Alhalemi responded to the Agency's letter on January 20, 2016, requesting a CMP in lieu of disqualification. The Agency concluded disqualification was the more appropriate sanction and issued Alhalemi a notice of permanent disqualification. The February 15, 2016 notice of disqualification informed Alhalemi of its right to request an administrative hearing to review its determination within ten days. Alhalemi requested administrative review on February 24, 2016.

         The Agency reviewed the evidence submitted by Alhalemi and issued a Final Agency Decision on April 11, 2016, upholding the determination of trafficking and sanction of permanent disqualification. The review officer concluded Alhalemi did not provide sufficient evidence to rebut the prima facie case of trafficking and that Alhalemi “failed to provide Retailer Operations with the required documentation to be considered for a trafficking CMP in lieu of disqualification.” The review officer concluded that the determination of ineligibility for a trafficking CMP in lieu of permanent disqualification was correct. Ex. D at A.R.227.

         Alhalemi filed suit on May 11, 2016.

         In its motion to dismiss Count II under Fed.R.Civ.P. 12(b)(6), the United States alleges review under the APA is foreclosed because the Act provides an adequate mechanism for de novo judicial review. The United States also moves to dismiss Count III, contending that Alhalemi cannot state a claim for a procedural or substantive due process violation. Finally, the United States moved to dismiss Secretary Vilsack as a defendant for lack of subject matter jurisdiction because SNAP only provides for suits against the United States and, therefore, Secretary Vilsack retained sovereign immunity.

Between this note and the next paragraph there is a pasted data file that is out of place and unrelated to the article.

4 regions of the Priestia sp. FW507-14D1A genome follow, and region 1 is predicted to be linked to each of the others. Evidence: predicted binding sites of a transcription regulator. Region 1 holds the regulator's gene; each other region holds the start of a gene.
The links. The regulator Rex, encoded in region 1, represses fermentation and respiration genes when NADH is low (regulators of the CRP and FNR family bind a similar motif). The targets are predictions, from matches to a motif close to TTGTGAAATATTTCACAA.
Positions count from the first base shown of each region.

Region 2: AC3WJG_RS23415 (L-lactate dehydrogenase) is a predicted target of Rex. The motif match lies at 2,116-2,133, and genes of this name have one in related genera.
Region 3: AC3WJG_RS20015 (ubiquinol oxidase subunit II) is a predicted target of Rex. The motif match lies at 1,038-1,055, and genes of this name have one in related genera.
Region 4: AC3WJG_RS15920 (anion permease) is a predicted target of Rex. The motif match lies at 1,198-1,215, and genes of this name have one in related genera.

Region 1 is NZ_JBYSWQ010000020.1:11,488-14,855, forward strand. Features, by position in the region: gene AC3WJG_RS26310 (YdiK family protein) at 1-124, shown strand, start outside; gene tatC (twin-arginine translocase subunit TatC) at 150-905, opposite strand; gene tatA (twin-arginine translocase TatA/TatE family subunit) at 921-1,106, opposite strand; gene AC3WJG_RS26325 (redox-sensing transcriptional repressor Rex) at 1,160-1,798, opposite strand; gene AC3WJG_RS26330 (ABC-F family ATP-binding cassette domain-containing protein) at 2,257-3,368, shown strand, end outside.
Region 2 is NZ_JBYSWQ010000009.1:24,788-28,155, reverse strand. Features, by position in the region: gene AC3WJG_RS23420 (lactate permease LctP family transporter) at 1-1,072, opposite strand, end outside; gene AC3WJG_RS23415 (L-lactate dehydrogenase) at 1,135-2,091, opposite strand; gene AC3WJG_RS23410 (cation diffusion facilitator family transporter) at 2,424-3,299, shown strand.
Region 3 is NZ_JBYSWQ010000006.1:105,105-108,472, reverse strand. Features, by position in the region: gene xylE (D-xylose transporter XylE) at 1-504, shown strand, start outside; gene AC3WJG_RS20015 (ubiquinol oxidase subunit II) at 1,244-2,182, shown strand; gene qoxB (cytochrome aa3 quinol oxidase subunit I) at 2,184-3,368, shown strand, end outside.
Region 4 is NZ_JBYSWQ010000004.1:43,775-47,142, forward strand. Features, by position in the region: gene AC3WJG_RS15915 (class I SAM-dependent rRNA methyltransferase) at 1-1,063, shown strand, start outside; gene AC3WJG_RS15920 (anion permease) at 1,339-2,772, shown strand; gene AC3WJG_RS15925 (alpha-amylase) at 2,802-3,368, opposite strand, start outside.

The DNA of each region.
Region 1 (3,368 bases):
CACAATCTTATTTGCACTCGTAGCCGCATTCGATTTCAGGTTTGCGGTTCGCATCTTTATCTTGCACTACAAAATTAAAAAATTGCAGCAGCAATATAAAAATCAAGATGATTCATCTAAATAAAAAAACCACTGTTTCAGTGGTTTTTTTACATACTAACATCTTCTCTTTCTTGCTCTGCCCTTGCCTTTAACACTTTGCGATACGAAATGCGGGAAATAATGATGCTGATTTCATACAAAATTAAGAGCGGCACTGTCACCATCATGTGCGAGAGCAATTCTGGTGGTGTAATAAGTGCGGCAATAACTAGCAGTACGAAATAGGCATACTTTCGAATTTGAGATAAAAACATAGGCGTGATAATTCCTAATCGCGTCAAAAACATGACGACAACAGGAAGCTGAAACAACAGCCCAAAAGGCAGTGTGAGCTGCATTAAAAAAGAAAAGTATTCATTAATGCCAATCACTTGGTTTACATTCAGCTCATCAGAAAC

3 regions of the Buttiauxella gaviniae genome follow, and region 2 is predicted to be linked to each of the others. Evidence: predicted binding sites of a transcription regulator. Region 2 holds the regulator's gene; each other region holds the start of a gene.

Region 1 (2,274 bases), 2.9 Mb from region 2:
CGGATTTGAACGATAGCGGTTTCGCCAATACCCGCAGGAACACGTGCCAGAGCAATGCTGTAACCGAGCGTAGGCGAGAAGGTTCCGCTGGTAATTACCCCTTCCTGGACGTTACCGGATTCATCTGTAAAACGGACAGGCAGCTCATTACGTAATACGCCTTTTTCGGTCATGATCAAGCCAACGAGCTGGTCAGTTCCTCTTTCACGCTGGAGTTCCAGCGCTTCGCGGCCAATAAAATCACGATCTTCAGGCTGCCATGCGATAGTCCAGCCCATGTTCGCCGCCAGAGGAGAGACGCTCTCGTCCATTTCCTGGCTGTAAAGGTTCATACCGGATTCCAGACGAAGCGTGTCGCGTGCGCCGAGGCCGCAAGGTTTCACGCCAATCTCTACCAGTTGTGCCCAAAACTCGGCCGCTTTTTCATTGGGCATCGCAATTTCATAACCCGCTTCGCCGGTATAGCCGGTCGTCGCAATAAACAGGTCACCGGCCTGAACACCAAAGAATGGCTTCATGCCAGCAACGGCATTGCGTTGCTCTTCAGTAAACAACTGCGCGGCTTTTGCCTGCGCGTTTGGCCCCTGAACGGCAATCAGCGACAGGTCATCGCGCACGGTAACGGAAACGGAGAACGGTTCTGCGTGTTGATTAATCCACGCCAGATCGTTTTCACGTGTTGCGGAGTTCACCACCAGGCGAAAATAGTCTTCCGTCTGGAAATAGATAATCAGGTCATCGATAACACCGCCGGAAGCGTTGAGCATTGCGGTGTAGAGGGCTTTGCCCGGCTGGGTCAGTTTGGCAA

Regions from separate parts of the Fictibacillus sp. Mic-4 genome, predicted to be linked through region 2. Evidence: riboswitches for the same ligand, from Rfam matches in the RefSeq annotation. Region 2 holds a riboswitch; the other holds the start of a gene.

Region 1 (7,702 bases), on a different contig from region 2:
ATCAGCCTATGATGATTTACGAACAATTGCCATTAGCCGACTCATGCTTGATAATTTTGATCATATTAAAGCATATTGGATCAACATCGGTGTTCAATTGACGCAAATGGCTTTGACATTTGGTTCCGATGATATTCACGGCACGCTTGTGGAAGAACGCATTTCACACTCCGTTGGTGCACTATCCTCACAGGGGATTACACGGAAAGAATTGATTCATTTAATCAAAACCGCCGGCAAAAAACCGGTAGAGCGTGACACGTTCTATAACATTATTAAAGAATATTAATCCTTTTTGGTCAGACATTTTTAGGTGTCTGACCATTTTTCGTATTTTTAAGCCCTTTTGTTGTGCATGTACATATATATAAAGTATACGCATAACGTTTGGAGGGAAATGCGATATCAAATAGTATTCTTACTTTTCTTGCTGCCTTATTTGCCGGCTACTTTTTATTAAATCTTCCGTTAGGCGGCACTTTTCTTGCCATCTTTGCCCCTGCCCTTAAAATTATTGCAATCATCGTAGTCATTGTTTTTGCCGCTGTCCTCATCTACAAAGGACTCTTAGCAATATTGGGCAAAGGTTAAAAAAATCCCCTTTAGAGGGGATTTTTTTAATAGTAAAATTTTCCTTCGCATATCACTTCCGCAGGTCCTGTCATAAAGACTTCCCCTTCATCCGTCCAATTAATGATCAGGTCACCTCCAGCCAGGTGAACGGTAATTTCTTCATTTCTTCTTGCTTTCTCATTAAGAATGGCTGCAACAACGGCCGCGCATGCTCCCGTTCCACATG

Alhalemi agreed to dismiss Secretary Vilsack as a defendant.

         In opposition to the balance of the United States' motion, Alhalemi contends that Sixth Circuit case law suggests the Agency's Final Decision to assess a permanent disqualification rather than a CMP is not entitled to review under the Act's de novo review procedure. Alhalemi asserts the type of sanction assessed is reviewable under the APA because it was an arbitrary and capricious decision. Alhalemi relies on the Sixth Circuit decision in Bakal Bros. v. United States, 105 F.3d 1085, 1087 (6th Cir. 1997).

         Alhalemi alleges Count III should not be dismissed because: (1) Alhalemi's substantive due process rights were violated when the Agency failed to consider evidence to determine whether Alhalemi qualified for the CMP exception without rational basis; and (2) Alhalemi's procedural due process rights were violated because: (a) the Agency's ten day limit to respond to both the initial charge and the notice of disqualification did not give Alhalemi a meaningful opportunity to contest the issue; (b) the discretionary power to provide a CMP in lieu of permanent disqualification requires further adjudication beyond the review provided by the Act; and (c) while the Agency ...